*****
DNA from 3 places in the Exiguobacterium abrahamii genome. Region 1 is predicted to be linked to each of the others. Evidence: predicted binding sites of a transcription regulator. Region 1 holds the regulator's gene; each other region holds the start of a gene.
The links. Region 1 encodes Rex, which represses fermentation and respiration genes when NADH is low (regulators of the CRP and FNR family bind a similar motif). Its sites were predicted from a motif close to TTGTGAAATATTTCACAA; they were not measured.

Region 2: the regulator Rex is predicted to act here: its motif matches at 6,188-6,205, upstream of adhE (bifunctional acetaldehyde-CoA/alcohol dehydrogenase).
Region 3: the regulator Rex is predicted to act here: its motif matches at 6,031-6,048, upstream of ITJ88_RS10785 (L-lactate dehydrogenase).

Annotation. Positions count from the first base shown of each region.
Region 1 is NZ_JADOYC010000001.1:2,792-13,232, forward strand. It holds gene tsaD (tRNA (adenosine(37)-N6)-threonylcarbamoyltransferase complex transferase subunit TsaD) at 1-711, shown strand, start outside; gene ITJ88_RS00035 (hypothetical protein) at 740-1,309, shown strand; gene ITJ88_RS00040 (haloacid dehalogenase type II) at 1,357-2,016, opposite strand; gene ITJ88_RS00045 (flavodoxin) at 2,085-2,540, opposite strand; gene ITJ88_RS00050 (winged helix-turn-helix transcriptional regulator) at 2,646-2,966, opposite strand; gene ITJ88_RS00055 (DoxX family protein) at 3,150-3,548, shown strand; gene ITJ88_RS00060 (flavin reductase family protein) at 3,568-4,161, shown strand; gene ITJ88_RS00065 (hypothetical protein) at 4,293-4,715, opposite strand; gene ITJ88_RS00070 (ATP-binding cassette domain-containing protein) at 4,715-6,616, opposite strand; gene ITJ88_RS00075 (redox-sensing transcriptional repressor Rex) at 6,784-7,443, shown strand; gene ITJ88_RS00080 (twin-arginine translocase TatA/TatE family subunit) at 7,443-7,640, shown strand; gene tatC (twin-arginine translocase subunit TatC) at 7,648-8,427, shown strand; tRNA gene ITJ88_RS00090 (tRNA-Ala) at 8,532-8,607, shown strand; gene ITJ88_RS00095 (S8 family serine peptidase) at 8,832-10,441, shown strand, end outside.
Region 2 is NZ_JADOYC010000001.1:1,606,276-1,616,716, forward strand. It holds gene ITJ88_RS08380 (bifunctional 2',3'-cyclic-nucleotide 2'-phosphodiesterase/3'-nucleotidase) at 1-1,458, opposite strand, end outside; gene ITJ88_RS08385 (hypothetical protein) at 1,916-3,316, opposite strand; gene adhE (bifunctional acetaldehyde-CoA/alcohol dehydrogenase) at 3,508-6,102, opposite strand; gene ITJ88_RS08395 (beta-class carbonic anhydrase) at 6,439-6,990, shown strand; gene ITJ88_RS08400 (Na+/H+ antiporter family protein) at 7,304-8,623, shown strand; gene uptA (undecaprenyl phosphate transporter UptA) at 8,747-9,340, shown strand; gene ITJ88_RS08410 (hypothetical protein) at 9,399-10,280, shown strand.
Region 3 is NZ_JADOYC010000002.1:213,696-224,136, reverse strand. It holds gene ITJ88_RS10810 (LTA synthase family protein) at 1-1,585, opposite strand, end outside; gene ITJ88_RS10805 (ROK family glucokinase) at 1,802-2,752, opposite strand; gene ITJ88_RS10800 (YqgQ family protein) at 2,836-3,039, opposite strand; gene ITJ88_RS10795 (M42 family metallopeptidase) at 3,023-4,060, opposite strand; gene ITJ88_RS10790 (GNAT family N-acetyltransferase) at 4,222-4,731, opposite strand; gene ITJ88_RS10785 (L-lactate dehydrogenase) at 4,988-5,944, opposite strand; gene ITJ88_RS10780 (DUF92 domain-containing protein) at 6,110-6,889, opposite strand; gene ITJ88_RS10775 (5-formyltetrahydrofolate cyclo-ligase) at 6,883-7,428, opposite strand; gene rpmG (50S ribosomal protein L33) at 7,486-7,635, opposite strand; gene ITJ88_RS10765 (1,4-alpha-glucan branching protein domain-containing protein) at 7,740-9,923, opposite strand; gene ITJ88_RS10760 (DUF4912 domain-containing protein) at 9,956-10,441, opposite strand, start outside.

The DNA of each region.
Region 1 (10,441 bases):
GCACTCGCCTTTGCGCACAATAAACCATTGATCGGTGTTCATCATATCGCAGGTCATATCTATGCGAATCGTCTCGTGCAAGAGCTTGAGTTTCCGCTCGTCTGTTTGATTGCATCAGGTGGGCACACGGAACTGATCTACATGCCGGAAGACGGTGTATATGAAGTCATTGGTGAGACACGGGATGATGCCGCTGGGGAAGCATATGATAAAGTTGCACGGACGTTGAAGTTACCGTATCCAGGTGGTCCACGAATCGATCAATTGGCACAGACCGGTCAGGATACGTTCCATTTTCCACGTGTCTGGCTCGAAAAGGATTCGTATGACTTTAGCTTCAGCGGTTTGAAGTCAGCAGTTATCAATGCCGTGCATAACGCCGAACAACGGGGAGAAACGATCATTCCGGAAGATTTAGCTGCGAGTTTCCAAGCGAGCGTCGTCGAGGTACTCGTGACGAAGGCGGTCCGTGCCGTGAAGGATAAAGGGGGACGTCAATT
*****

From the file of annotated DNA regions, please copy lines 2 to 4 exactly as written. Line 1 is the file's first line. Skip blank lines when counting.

The links. Region 1 encodes Rex, which represses fermentation and respiration genes when NADH is low (regulators of the CRP and FNR family bind a similar motif). Its sites were predicted from a motif close to TTGTGAAATATTTCACAA; they were not measured.

Region 2: the regulator Rex is predicted to act here: its motif matches at 6,188-6,205, upstream of adhE (bifunctional acetaldehyde-CoA/alcohol dehydrogenase).
Region 3: the regulator Rex is predicted to act here: its motif matches at 6,031-6,048, upstream of ITJ88_RS10785 (L-lactate dehydrogenase).